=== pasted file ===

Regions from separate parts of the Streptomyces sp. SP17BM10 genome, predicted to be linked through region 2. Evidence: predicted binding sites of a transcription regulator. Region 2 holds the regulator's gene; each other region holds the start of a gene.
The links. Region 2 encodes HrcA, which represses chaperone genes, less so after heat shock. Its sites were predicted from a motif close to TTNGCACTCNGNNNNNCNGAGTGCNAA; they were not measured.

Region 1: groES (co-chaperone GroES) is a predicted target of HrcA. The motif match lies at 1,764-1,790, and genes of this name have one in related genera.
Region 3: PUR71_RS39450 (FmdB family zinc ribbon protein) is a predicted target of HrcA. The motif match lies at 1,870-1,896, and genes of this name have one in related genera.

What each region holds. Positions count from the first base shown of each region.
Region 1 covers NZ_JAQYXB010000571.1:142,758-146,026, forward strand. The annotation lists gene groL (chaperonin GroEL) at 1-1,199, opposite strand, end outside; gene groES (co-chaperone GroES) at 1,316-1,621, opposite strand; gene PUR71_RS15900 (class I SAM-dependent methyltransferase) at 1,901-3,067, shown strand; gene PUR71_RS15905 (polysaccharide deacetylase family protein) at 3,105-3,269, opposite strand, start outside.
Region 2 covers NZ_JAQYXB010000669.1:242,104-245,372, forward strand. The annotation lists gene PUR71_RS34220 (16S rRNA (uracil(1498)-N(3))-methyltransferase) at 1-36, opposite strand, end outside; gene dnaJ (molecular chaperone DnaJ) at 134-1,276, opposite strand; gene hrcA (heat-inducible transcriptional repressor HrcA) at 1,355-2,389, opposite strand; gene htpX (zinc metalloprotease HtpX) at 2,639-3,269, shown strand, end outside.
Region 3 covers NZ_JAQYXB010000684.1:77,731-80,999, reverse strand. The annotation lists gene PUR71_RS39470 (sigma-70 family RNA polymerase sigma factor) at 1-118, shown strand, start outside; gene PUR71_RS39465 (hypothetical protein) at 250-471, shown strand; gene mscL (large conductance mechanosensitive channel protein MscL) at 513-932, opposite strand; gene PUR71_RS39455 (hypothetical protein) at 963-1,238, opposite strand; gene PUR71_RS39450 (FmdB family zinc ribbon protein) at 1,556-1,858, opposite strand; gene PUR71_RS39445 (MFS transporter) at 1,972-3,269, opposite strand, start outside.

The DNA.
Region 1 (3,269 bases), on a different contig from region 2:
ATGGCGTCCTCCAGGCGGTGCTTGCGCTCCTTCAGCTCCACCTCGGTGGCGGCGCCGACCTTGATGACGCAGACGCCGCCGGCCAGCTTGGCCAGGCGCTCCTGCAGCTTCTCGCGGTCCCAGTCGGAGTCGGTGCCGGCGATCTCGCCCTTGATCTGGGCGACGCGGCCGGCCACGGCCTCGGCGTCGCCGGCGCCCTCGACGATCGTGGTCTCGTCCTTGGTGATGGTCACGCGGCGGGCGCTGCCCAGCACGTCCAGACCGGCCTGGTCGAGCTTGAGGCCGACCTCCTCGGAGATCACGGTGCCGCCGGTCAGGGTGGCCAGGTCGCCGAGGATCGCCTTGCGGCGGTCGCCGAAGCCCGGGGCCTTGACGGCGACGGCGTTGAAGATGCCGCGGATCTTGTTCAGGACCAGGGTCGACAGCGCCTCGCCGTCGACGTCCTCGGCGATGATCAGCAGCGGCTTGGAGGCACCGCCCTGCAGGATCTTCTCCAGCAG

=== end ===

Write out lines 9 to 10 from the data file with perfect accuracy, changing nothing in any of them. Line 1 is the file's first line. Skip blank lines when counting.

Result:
The DNA.
Region 1 (3,269 bases), on a different contig from region 2: